Civil servant Carrie Lam was chosen as Hong Kong's first female leader on Sunday by a mainly pro-China committee amid the financial hub's rising concerns over Beijing curtailing its freedom.
Lam, who will take office as the region's next leader on July 1, won 777 votes while her closest rival and former financial secretary John Tsang secured 365 votes. The results were contrary to the poll figures which showed Tsang as the more popular candidate between the two.
The chief executive's voting is the first such leadership vote since the mass 'Umbrella Movement' which took Hong Kong by storm as thousands of protesters rallied for months asking for fully free elections in 2014.
Lam's appointment has come at a time when Beijing is being accused of meddling in the region's politics and denying it a more populist leader who could do a better job in diffusing political tensions than the current Hong Kong chief executive Leung Chun-ying.
The majority of Hong Kong's 7.3 million population does not have a say in electing their leader. The chief executive of the China-ruled city is chosen from among several candidates by a 1,200-person "election committee" stacked with pro-Beijing and pro-establishment loyalists.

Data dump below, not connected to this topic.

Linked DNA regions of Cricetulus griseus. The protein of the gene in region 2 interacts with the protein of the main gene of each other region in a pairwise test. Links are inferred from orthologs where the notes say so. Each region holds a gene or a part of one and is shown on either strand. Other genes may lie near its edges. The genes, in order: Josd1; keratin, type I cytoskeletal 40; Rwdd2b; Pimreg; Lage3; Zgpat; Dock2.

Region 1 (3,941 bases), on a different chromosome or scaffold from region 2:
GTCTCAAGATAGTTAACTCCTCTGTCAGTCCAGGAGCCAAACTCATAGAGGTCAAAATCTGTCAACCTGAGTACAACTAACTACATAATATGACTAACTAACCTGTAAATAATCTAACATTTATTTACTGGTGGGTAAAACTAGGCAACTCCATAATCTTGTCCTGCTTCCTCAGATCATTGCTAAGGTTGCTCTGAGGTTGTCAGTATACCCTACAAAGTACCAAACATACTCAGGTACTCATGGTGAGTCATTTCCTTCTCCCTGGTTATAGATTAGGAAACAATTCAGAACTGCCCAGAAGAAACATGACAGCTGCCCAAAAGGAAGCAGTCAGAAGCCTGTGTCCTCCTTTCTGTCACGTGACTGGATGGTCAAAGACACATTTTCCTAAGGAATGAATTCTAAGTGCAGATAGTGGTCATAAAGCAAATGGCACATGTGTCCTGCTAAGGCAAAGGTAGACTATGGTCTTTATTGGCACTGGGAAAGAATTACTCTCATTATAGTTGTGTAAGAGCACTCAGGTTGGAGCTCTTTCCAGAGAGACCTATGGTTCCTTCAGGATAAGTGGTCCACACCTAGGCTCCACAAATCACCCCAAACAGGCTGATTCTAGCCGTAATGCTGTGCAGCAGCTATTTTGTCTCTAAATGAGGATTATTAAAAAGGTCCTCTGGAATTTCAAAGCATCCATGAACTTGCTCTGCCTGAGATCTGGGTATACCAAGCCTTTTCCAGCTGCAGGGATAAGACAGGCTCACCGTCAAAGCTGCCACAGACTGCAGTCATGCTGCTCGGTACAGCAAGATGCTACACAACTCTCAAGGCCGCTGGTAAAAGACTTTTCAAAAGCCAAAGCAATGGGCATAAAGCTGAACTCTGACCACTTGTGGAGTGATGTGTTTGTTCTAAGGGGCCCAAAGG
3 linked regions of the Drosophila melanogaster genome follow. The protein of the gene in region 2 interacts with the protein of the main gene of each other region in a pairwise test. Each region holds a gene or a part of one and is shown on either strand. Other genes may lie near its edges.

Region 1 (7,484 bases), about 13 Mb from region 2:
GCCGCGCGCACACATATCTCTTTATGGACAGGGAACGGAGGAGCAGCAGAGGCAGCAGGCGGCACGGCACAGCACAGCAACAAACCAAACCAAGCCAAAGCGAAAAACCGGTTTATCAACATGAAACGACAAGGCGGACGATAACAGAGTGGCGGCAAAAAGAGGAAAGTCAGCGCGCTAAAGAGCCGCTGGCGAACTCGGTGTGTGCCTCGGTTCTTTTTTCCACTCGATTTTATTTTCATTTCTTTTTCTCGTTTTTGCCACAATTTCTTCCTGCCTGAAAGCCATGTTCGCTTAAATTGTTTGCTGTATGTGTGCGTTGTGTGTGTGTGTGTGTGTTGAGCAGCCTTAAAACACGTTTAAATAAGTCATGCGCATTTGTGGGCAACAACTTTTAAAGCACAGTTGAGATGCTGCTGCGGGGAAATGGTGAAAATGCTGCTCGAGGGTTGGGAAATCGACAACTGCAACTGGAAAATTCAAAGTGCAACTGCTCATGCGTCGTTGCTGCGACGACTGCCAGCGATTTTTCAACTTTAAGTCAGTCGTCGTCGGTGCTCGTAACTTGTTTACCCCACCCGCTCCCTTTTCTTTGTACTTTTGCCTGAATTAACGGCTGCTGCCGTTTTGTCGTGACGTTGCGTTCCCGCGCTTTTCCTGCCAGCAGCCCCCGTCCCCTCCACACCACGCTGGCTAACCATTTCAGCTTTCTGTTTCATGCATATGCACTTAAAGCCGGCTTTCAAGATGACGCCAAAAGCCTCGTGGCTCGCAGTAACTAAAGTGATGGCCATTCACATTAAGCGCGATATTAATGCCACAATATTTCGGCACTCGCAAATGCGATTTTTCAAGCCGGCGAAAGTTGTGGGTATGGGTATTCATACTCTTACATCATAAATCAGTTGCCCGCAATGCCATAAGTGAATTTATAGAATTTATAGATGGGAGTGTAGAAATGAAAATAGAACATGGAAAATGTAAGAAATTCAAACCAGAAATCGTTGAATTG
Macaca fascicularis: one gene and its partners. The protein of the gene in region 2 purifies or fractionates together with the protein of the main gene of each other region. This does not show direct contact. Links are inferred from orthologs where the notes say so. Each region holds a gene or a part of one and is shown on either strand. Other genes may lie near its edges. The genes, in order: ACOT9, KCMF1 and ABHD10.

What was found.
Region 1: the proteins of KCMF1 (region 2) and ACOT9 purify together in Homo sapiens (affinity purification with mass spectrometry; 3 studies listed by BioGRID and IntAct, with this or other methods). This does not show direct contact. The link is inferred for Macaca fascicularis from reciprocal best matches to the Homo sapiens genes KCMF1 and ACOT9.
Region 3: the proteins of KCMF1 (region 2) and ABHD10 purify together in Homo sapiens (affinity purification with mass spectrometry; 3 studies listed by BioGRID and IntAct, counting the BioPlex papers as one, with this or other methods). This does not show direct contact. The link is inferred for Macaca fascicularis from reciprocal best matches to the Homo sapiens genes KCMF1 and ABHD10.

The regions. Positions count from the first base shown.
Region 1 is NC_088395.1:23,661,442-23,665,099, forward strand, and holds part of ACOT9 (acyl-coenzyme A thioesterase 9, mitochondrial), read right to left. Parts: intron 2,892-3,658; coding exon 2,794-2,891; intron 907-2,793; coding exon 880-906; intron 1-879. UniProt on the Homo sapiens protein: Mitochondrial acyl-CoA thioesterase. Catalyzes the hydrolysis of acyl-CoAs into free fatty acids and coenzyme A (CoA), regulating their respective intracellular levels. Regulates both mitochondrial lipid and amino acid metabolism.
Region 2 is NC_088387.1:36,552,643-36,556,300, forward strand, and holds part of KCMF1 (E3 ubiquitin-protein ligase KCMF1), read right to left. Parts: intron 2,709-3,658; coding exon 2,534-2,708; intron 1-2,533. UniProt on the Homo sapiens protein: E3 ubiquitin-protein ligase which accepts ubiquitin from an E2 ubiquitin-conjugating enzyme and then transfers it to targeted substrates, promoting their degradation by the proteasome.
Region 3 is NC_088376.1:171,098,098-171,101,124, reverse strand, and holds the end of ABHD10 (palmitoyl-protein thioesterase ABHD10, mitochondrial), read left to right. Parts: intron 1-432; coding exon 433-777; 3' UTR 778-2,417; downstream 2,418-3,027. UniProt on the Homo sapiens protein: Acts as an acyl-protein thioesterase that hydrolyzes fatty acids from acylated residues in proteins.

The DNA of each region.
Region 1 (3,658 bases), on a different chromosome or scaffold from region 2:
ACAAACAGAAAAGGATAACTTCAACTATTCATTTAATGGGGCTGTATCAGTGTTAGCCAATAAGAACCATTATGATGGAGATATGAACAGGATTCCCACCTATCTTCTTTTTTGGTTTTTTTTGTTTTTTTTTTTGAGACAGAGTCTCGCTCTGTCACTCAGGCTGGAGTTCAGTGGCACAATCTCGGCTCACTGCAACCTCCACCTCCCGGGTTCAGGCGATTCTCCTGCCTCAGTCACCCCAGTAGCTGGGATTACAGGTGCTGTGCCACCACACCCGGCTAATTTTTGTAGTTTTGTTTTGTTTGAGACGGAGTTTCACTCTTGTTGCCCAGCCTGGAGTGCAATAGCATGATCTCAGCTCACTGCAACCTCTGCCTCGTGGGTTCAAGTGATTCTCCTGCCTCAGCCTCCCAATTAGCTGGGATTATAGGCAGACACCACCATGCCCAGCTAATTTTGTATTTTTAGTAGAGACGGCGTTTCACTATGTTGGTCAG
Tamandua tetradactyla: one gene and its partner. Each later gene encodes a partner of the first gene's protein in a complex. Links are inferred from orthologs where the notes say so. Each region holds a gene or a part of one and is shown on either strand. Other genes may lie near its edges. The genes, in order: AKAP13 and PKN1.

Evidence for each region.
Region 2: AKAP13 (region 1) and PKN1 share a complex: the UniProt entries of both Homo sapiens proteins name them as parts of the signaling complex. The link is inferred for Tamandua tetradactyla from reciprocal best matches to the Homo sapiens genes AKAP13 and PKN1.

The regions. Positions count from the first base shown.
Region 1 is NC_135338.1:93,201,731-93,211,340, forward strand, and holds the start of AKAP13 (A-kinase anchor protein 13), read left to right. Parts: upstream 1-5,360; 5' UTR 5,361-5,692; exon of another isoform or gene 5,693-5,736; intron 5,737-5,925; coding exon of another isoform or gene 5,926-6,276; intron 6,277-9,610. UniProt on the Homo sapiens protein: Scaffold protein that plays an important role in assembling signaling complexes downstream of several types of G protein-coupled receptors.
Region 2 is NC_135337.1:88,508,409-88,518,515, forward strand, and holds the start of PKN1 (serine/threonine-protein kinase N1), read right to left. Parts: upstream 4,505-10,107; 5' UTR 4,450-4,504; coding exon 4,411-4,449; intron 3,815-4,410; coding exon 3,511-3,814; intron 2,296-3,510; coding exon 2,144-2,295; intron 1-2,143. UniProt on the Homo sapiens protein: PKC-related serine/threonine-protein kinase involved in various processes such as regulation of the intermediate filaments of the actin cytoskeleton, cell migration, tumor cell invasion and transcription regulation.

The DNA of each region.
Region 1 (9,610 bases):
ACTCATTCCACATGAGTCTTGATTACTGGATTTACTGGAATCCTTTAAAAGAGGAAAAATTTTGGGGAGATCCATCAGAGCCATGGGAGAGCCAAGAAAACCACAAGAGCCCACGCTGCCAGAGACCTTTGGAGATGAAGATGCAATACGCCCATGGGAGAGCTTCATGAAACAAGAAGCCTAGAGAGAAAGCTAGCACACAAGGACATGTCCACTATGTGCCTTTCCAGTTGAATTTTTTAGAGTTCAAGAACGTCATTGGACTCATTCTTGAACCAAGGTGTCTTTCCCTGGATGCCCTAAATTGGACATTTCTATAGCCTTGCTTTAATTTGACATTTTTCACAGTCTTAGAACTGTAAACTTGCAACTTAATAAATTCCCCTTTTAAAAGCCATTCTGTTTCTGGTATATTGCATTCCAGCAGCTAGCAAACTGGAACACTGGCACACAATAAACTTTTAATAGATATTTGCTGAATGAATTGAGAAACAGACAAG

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There were also reports of scuffles outside the voting centre between police officials and protesters, as the police used metal barricades to keep the demonstrators at bay.
The Hong Kong freedom activists slammed Beijing's interference in the region's politics amid widespread reports of unprecedented lobbying of voters to back Lam, rather than Tsang, chanting "I want universal suffrage" when the result was announced.
"The central government has intervened again and again. It's very unjust," a student protester Carmen Tong said, according to Reuters.
Meanwhile supporters of Lam waved Chinese flags and cheered inside and outside the venue over the leader's win.